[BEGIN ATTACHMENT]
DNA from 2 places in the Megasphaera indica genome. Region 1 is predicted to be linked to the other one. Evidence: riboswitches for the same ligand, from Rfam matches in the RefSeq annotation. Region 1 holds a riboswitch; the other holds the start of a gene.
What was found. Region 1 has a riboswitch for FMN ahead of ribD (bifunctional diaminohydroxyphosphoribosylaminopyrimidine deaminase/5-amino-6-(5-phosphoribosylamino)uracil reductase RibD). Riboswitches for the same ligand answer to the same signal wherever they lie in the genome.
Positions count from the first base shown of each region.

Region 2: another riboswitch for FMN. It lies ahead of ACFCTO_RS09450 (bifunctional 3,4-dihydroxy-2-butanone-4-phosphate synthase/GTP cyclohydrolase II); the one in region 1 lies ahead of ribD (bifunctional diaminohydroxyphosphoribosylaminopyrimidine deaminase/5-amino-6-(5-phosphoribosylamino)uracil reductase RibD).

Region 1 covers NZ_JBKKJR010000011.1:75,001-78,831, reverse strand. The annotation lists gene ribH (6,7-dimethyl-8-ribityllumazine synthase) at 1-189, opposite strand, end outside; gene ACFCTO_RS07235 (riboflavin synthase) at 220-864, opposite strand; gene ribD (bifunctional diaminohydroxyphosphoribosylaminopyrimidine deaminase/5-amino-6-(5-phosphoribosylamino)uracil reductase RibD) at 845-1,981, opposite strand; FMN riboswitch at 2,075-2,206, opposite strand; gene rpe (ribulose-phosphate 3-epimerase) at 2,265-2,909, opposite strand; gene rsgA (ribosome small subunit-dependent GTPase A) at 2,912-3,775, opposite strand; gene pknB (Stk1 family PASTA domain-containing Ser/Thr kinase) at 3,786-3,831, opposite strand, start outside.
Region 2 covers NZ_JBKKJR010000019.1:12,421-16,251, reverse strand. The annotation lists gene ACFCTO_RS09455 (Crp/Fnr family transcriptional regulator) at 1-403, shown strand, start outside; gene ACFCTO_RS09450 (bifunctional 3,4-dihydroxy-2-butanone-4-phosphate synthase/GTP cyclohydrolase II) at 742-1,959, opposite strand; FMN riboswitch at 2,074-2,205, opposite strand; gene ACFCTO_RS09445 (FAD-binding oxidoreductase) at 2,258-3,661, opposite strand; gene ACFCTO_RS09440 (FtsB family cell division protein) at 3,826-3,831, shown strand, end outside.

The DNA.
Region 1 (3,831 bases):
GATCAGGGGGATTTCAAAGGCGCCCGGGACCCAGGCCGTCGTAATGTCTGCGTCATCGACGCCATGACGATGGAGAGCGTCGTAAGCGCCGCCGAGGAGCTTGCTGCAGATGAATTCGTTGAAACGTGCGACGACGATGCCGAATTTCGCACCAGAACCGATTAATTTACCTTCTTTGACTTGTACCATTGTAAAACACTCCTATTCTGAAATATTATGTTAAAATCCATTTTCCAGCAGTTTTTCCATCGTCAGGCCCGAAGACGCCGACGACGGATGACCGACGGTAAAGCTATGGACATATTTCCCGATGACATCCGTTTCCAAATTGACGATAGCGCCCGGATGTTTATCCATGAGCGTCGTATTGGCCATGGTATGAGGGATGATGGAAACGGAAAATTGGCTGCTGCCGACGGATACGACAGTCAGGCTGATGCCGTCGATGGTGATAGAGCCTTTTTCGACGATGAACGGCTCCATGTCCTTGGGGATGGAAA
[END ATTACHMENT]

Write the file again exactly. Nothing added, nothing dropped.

DNA from 2 places in the Megasphaera indica genome. Region 1 is predicted to be linked to the other one. Evidence: riboswitches for the same ligand, from Rfam matches in the RefSeq annotation. Region 1 holds a riboswitch; the other holds the start of a gene.
What was found. Region 1 has a riboswitch for FMN ahead of ribD (bifunctional diaminohydroxyphosphoribosylaminopyrimidine deaminase/5-amino-6-(5-phosphoribosylamino)uracil reductase RibD). Riboswitches for the same ligand answer to the same signal wherever they lie in the genome.
Positions count from the first base shown of each region.

Region 2: another riboswitch for FMN. It lies ahead of ACFCTO_RS09450 (bifunctional 3,4-dihydroxy-2-butanone-4-phosphate synthase/GTP cyclohydrolase II); the one in region 1 lies ahead of ribD (bifunctional diaminohydroxyphosphoribosylaminopyrimidine deaminase/5-amino-6-(5-phosphoribosylamino)uracil reductase RibD).

Region 1 covers NZ_JBKKJR010000011.1:75,001-78,831, reverse strand. The annotation lists gene ribH (6,7-dimethyl-8-ribityllumazine synthase) at 1-189, opposite strand, end outside; gene ACFCTO_RS07235 (riboflavin synthase) at 220-864, opposite strand; gene ribD (bifunctional diaminohydroxyphosphoribosylaminopyrimidine deaminase/5-amino-6-(5-phosphoribosylamino)uracil reductase RibD) at 845-1,981, opposite strand; FMN riboswitch at 2,075-2,206, opposite strand; gene rpe (ribulose-phosphate 3-epimerase) at 2,265-2,909, opposite strand; gene rsgA (ribosome small subunit-dependent GTPase A) at 2,912-3,775, opposite strand; gene pknB (Stk1 family PASTA domain-containing Ser/Thr kinase) at 3,786-3,831, opposite strand, start outside.
Region 2 covers NZ_JBKKJR010000019.1:12,421-16,251, reverse strand. The annotation lists gene ACFCTO_RS09455 (Crp/Fnr family transcriptional regulator) at 1-403, shown strand, start outside; gene ACFCTO_RS09450 (bifunctional 3,4-dihydroxy-2-butanone-4-phosphate synthase/GTP cyclohydrolase II) at 742-1,959, opposite strand; FMN riboswitch at 2,074-2,205, opposite strand; gene ACFCTO_RS09445 (FAD-binding oxidoreductase) at 2,258-3,661, opposite strand; gene ACFCTO_RS09440 (FtsB family cell division protein) at 3,826-3,831, shown strand, end outside.

The DNA.
Region 1 (3,831 bases):
GATCAGGGGGATTTCAAAGGCGCCCGGGACCCAGGCCGTCGTAATGTCTGCGTCATCGACGCCATGACGATGGAGAGCGTCGTAAGCGCCGCCGAGGAGCTTGCTGCAGATGAATTCGTTGAAACGTGCGACGACGATGCCGAATTTCGCACCAGAACCGATTAATTTACCTTCTTTGACTTGTACCATTGTAAAACACTCCTATTCTGAAATATTATGTTAAAATCCATTTTCCAGCAGTTTTTCCATCGTCAGGCCCGAAGACGCCGACGACGGATGACCGACGGTAAAGCTATGGACATATTTCCCGATGACATCCGTTTCCAAATTGACGATAGCGCCCGGATGTTTATCCATGAGCGTCGTATTGGCCATGGTATGAGGGATGATGGAAACGGAAAATTGGCTGCTGCCGACGGATACGACAGTCAGGCTGATGCCGTCGATGGTGATAGAGCCTTTTTCGACGATGAACGGCTCCATGTCCTTGGGGATGGAAA